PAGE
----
As Realtor, I noticed buyers often getting confused as to the difference between Appraisals vs Inspections. While both professionals who conducts these are looking at the home and given a report and opinion, they are looking at different things. They are also getting paid individually so both fees are considered in to your closing costs.
|Inspections vs. Appraisals vs. AVMs|
|Inspections, appraisals, and automated valuation models, while related, all have different functions but can be easily confused. Let’s take a closer look. |
Inspections: A property inspection is ordered by the buyer and is meant to be an unbiased look at the condition of the property. While not necessarily required by a lender, an inspection protects the buyer from purchasing a home that requires expensive repairs or otherwise doesn’t live up to its list price. A property inspector will examine the condition of the property inside and out, running through a checklist of areas including, but not limited to, the roof, electrical panels, wiring, plumbing, appliances, doors and windows. If any issues pop up, the inspector makes note and provides the buyer with a report. The buyer’s Realtor will also receive a copy and should review this information with the buyer and negotiate repairs on the buyers behalf with the seller’s agent.
Many reported issues will need some attention but won’t affect financing. If major repairs are needed however, the lender might want to have those issues addressed before they provide any funding.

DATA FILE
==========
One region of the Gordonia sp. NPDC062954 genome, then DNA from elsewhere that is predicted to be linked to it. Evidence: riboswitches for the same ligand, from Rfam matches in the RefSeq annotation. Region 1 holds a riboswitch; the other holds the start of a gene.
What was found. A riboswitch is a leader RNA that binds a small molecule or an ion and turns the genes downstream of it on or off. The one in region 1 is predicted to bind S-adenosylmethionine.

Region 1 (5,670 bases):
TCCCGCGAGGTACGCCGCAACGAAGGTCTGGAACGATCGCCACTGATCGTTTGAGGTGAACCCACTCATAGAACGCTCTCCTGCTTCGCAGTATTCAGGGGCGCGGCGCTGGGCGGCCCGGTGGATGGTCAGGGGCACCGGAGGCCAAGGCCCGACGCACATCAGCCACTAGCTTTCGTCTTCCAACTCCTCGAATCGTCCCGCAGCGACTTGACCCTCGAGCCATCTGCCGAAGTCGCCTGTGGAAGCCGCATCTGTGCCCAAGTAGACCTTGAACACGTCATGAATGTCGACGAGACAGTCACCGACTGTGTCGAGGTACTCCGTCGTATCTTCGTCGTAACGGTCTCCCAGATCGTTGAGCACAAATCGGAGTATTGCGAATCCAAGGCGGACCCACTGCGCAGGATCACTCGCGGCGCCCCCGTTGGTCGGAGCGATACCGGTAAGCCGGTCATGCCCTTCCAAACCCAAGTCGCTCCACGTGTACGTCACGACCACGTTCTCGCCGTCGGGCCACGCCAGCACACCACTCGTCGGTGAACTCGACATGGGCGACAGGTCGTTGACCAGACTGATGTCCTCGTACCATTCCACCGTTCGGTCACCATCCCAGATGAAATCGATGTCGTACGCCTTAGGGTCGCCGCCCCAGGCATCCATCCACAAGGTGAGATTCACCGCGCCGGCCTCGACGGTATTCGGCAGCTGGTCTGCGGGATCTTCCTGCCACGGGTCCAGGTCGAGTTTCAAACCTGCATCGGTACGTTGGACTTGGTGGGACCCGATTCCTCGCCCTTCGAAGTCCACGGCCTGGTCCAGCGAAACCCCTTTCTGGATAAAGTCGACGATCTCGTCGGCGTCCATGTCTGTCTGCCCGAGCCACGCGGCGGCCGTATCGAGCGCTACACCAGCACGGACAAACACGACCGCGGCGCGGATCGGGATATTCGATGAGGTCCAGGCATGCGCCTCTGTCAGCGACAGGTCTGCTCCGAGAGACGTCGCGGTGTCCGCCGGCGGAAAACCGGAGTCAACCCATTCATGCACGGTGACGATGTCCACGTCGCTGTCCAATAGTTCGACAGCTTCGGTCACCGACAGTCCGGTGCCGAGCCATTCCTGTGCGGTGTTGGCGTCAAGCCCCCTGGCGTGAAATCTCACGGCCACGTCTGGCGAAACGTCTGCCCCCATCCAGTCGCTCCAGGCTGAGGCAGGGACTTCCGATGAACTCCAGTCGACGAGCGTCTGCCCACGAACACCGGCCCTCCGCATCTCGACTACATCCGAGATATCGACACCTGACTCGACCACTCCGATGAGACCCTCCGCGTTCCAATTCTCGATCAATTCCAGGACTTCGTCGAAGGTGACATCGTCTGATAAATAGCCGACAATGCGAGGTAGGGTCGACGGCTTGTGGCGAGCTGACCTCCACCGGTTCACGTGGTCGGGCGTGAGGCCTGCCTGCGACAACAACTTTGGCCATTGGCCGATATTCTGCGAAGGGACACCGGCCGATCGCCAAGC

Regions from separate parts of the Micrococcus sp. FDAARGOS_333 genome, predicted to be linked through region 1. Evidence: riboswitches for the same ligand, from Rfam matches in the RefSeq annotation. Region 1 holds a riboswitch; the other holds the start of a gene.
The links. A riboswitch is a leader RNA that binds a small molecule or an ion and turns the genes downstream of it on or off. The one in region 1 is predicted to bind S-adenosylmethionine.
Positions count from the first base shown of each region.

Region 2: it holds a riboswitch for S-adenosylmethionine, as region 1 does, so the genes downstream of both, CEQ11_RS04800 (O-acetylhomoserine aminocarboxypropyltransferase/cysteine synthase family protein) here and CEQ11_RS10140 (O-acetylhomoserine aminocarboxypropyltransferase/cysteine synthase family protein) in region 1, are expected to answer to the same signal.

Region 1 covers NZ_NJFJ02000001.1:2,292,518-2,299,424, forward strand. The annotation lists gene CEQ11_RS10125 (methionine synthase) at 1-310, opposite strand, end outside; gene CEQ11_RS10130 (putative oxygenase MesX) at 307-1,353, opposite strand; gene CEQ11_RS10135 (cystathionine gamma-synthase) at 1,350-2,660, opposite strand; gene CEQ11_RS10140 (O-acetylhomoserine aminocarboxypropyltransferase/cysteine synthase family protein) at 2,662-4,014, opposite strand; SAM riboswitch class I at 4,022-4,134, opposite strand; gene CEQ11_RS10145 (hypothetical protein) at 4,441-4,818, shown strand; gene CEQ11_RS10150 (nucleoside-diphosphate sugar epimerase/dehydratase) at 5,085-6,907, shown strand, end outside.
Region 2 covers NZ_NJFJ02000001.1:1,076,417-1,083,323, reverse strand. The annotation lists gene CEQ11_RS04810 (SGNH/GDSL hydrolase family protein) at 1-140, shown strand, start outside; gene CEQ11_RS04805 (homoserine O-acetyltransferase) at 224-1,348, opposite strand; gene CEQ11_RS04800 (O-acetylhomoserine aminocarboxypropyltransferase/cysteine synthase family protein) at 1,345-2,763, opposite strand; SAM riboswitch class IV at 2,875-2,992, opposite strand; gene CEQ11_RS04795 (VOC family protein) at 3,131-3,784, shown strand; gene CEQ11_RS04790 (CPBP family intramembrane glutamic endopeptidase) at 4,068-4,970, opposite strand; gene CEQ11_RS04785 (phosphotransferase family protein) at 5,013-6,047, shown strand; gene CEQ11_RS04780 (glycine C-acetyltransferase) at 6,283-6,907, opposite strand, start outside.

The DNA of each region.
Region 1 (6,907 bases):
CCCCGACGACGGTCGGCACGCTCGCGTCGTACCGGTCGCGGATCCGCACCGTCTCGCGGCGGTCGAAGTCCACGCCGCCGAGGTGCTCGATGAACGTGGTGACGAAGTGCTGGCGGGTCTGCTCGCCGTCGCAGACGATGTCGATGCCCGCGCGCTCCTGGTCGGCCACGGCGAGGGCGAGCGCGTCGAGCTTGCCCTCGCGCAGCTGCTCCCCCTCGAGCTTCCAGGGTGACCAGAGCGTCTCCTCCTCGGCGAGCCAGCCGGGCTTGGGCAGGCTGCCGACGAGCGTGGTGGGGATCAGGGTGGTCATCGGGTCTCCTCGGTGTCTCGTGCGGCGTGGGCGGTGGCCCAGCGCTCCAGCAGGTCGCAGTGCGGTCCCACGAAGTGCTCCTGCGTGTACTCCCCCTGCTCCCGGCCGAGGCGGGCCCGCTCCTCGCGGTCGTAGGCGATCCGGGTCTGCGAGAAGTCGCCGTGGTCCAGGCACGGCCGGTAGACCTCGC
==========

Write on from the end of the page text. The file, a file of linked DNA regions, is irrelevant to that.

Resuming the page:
Appraisals: Once the inspection has been completed and reviewed, the lender can order an appraisal. The appraisal will consider comparable homes in the area as well as other factors such as lot size, nearby schools and crime rates. The goal of the appraisal is to determine the true value of the property for the sake of the lender.
The key difference between an inspection and an appraisal is that an inspection aims to assess the physical condition of a home itself, while an appraisal solely determines the market value of the real estate.
AVMs: An automated valuation model is a digital evaluation of the value of a home. An AVM will quickly research the database of similar homes in the area and compare them with the value of the subject property. AVMs are often used to assess the value of a property portfolio, and have the advantage of saving time and money since no one physically visits the property. However, AVMs can’t take into account the true condition of a property and often aren’t enough to secure a conventional loan for a home buyer.
CMA – Not to add confusion but you may have heard the term CMA as well. If you ever sold a home, your Realtor may have used this term. It stands for Comparitive Market Analysis. Much like an appraisal but not nearly as in depth. A Realtor will look at homes similar to the home being sold and give an opinion as to what the home could list for or reasonably sell for.